For many people it is completely biochemical, for some it is deeply ingrained self-loathing reinforced by negative life experiences; for others it is a combination thereof. I’ve seen it onset as a result of trauma, due to illness or surgery, due to birth control pills, or just simply just because. I lived with people who were depressed and I thought I got it–but I didn’t *really* understand it until one day I slipped off the tightrope myself. The important part is to recognize it for what it is (as J. K. Rowing so aptly depicted them): A Dementor that will suck all the joy right out of you. You need to find your own Patronus spell to combat it–and it’s different for every person.
Many artists struggle with depression, and I think it may be more common in the creative/artistic personalities because the very thing that allows our imagination to take flight in wondrous, marvelous ways is the same that can bind ourselves with chains that drag us down.
Fellow author Elin Gregory had this to say about depression on Facebook (reposted with permission):
I feel it’s like having a broken leg in your brain. If someone put a lovely cuddly puppy in your arms you’d smile sadly and think “best not get too attached, they only live about 12 years” and you feel that’s perfectly reasonable. Then there’s also an internal commentary that’s saying ‘could you be any more pathetic?’ and piling on the guilt and self loathing. But unlike a broken leg with a nice big cast covered in drawings of dicks, if you’ve got the right sort of friends, so nobody will expect you to run upstairs or a marathon or whatever, depression doesn’t show. There’s nothing to indicate that the barista who smiles as she gives you your coffee woke up this morning and thought ‘dammit I didn’t die in my sleep’. The only thing to do with it is to keep on carrying on because one day you hope it will go away and you can start enjoying life again.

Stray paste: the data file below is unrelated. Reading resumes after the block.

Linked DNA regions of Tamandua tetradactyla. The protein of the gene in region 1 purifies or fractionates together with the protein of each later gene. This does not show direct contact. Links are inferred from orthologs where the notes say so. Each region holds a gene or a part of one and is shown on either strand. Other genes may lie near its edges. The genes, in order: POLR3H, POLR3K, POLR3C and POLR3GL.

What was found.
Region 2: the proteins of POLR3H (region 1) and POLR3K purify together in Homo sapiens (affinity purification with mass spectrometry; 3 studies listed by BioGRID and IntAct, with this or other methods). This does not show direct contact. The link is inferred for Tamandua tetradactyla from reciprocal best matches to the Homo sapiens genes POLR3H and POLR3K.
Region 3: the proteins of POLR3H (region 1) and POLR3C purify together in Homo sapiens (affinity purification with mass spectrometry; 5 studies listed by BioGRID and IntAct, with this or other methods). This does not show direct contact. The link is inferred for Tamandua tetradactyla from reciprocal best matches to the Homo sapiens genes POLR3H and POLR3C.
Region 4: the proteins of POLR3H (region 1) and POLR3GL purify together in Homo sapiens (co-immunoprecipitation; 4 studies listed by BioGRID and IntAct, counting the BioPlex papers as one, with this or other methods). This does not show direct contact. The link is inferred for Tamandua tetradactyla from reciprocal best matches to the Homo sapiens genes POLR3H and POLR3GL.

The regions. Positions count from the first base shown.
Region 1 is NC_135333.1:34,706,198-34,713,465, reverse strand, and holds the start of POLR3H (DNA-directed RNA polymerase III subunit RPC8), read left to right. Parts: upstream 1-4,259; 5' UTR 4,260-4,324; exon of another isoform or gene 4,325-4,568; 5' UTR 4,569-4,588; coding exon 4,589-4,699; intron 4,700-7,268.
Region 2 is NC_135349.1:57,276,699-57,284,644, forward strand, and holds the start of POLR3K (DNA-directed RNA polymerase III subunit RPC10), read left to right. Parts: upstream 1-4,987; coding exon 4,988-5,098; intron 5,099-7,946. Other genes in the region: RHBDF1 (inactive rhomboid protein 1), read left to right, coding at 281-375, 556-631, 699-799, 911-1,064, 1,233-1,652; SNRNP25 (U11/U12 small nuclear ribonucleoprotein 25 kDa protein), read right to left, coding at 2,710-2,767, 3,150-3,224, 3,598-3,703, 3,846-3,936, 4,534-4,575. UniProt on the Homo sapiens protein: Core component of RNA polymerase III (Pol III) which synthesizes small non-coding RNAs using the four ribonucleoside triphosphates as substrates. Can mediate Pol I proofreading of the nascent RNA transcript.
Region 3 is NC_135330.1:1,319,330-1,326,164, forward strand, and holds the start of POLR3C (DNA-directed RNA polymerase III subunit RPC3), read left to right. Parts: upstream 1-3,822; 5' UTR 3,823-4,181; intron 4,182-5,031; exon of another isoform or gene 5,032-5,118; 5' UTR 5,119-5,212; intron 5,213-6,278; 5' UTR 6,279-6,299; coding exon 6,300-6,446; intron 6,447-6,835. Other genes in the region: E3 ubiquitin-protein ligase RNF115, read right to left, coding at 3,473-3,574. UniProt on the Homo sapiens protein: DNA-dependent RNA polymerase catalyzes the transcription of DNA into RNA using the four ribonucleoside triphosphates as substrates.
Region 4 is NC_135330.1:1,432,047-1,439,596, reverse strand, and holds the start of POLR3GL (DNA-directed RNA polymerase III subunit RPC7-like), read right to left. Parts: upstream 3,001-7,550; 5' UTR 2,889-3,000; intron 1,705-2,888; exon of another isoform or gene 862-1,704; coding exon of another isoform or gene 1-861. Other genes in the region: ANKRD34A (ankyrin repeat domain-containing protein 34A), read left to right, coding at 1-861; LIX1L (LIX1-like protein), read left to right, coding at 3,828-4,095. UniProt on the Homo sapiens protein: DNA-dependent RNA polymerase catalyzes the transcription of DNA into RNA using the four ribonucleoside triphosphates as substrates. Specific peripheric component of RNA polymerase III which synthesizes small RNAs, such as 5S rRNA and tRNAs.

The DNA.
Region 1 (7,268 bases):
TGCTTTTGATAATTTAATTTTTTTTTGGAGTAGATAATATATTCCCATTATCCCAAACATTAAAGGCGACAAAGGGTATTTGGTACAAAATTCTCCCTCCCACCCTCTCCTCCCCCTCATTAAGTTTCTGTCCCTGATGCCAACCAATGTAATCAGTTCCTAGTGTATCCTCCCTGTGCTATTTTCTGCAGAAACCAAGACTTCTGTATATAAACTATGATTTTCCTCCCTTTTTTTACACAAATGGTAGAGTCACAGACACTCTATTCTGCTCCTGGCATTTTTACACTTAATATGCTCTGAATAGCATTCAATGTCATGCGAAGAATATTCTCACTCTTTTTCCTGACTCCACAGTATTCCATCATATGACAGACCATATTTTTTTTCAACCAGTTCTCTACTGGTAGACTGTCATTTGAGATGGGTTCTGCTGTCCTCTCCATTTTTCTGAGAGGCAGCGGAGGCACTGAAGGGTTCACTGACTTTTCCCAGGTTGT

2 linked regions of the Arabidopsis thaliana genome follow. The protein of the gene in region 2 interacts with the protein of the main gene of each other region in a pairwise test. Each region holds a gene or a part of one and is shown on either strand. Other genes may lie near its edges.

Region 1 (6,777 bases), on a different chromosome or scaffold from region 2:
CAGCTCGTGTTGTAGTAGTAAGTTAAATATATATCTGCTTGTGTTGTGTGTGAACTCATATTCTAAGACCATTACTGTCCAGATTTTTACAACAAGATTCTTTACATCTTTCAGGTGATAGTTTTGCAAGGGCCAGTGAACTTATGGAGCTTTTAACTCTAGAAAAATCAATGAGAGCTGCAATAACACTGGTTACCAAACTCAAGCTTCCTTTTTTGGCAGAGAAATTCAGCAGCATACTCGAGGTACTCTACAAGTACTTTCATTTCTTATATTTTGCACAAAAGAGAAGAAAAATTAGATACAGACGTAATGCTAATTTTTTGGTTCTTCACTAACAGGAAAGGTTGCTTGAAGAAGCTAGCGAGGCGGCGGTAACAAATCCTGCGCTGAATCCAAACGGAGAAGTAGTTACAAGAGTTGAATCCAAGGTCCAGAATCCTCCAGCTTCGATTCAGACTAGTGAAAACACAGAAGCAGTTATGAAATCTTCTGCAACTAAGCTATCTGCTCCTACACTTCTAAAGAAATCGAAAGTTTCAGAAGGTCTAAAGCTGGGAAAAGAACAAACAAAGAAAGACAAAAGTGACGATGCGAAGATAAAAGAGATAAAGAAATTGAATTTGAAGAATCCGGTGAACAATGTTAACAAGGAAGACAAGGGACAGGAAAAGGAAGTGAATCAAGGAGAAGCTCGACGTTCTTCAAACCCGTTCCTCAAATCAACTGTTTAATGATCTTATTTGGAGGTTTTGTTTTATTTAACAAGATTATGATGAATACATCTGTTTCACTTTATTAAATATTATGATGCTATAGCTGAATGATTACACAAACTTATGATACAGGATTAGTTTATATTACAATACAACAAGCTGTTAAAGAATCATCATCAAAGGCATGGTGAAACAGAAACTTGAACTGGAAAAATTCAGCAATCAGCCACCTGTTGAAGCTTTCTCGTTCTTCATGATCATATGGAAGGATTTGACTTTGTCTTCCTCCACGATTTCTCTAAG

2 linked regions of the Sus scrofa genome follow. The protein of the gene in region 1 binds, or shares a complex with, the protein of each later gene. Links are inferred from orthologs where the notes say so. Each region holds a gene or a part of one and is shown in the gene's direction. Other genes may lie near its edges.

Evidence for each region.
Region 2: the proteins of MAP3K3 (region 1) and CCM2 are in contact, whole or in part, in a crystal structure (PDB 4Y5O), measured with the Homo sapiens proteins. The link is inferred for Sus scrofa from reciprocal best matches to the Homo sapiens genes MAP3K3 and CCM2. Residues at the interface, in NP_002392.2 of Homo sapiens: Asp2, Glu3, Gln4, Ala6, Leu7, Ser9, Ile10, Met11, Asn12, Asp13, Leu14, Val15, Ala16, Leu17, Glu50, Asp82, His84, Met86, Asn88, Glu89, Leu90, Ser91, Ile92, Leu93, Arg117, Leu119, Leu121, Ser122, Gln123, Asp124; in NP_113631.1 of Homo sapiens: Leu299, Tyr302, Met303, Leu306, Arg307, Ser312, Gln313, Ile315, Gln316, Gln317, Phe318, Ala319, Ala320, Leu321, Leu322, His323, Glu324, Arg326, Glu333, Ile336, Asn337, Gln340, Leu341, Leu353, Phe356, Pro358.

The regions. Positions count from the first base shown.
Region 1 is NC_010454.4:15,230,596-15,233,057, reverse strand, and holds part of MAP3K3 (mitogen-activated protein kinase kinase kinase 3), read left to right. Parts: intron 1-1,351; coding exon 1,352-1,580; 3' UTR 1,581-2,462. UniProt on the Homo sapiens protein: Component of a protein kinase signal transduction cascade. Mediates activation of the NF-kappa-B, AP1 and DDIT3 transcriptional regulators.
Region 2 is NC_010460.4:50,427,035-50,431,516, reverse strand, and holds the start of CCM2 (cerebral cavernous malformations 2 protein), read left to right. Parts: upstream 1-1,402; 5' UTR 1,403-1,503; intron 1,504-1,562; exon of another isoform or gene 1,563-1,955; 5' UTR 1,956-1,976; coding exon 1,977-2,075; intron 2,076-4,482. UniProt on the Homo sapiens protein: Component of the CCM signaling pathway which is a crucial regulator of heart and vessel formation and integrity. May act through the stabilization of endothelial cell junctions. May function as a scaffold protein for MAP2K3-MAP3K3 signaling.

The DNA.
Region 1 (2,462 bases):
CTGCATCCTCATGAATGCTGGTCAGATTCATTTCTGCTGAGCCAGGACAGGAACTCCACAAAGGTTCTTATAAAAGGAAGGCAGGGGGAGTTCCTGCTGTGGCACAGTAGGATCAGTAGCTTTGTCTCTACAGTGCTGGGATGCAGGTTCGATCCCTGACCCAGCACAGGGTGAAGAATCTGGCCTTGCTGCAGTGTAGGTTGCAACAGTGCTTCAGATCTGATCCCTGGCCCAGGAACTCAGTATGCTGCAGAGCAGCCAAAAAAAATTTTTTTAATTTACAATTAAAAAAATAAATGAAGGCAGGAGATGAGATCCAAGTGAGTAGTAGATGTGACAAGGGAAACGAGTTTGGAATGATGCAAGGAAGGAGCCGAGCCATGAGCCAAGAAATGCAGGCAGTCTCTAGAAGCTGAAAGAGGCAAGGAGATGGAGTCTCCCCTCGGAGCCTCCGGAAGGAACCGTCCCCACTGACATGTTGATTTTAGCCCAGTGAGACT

I can completely sympathize with her words here. I find myself saying, “This will be my last horse. This will be my last big dog. When the cats go, I won’t get any more.” In part because I’m conscious that I am getting older and I need to be thinking of scaling back but in part because I’m not sure I can take the heartbreak of little losses anymore. Of wasting the years that I have with my beloved pet right there in front of me crying over the losses to come. My dog doesn’t say, “Hey, my muzzle is turning gray and I’ve got cataracts, I’ve only got a short time left with you.” He says, “Can we go on a walk now? It’s stopped raining! Well, okay, maybe it hasn’t stopped raining but we can walk in the rain, so can we go on a walk now? It will be fun!” But that isn’t how I see things sometimes.
I would highly encourage everyone to read The Spoon Theory by Christine Miserandino. This blog post isn’t about depression per se, but it is about having an invisible illness and having to choose how much energy to expend on specific tasks on any given day. “You don’t look sick” is something many people with depression hear all the time, and I’ve found the post to be an excellent explanation of what living with a chronic illness is like.
My good friend Finn Wightman, the author of such insightful pieces as A Letter To My Son on Consent, had some illuminating things to say on the subject of depression when soccer phenomenon Gary Speed committed suicide in 2011.
I was on twitter when the news broke, and his name became the top trend almost instantly. In the first hour, when no cause of death was known, the tributes were fulsome (as well they should be). Then the confirmation came that he had taken his own life. Tweets took the expected turn: “we saw him yesterday afternoon – he wasn’t depressed!” “He didn’t look ill!” And of course, the perennial favourite, “he had everything, why would he take his own life.”